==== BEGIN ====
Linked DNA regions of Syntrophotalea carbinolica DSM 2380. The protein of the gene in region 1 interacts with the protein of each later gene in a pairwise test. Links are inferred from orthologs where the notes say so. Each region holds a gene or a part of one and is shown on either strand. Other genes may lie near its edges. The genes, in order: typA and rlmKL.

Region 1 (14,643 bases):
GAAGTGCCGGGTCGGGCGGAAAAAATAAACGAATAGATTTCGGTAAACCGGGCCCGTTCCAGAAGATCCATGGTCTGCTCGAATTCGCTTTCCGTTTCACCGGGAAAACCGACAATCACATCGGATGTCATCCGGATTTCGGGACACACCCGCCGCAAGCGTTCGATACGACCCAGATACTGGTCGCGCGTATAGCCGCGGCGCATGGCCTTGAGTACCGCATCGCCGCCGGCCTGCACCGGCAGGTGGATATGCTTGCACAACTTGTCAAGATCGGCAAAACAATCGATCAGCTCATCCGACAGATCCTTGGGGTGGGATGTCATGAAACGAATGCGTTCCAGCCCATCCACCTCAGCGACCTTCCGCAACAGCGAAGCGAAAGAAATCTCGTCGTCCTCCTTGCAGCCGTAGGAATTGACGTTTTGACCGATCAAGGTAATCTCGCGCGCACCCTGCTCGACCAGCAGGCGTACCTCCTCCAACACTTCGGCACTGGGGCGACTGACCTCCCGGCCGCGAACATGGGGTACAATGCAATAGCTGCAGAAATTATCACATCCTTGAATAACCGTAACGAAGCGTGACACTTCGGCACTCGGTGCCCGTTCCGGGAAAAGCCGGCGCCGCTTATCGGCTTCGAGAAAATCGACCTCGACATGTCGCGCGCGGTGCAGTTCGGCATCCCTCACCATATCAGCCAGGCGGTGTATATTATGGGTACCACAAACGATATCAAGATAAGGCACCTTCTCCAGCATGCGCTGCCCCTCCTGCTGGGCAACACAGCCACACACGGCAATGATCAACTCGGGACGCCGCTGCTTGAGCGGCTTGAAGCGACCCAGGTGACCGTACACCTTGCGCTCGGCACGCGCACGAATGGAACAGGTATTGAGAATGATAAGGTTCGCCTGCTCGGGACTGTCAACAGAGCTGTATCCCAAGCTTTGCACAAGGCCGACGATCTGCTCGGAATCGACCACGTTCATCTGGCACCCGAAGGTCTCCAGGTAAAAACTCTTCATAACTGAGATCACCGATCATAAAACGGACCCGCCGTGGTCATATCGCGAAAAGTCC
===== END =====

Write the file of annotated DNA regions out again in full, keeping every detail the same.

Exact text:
Linked DNA regions of Syntrophotalea carbinolica DSM 2380. The protein of the gene in region 1 interacts with the protein of each later gene in a pairwise test. Links are inferred from orthologs where the notes say so. Each region holds a gene or a part of one and is shown on either strand. Other genes may lie near its edges. The genes, in order: typA and rlmKL.

Region 1 (14,643 bases):
GAAGTGCCGGGTCGGGCGGAAAAAATAAACGAATAGATTTCGGTAAACCGGGCCCGTTCCAGAAGATCCATGGTCTGCTCGAATTCGCTTTCCGTTTCACCGGGAAAACCGACAATCACATCGGATGTCATCCGGATTTCGGGACACACCCGCCGCAAGCGTTCGATACGACCCAGATACTGGTCGCGCGTATAGCCGCGGCGCATGGCCTTGAGTACCGCATCGCCGCCGGCCTGCACCGGCAGGTGGATATGCTTGCACAACTTGTCAAGATCGGCAAAACAATCGATCAGCTCATCCGACAGATCCTTGGGGTGGGATGTCATGAAACGAATGCGTTCCAGCCCATCCACCTCAGCGACCTTCCGCAACAGCGAAGCGAAAGAAATCTCGTCGTCCTCCTTGCAGCCGTAGGAATTGACGTTTTGACCGATCAAGGTAATCTCGCGCGCACCCTGCTCGACCAGCAGGCGTACCTCCTCCAACACTTCGGCACTGGGGCGACTGACCTCCCGGCCGCGAACATGGGGTACAATGCAATAGCTGCAGAAATTATCACATCCTTGAATAACCGTAACGAAGCGTGACACTTCGGCACTCGGTGCCCGTTCCGGGAAAAGCCGGCGCCGCTTATCGGCTTCGAGAAAATCGACCTCGACATGTCGCGCGCGGTGCAGTTCGGCATCCCTCACCATATCAGCCAGGCGGTGTATATTATGGGTACCACAAACGATATCAAGATAAGGCACCTTCTCCAGCATGCGCTGCCCCTCCTGCTGGGCAACACAGCCACACACGGCAATGATCAACTCGGGACGCCGCTGCTTGAGCGGCTTGAAGCGACCCAGGTGACCGTACACCTTGCGCTCGGCACGCGCACGAATGGAACAGGTATTGAGAATGATAAGGTTCGCCTGCTCGGGACTGTCAACAGAGCTGTATCCCAAGCTTTGCACAAGGCCGACGATCTGCTCGGAATCGACCACGTTCATCTGGCACCCGAAGGTCTCCAGGTAAAAACTCTTCATAACTGAGATCACCGATCATAAAACGGACCCGCCGTGGTCATATCGCGAAAAGTCC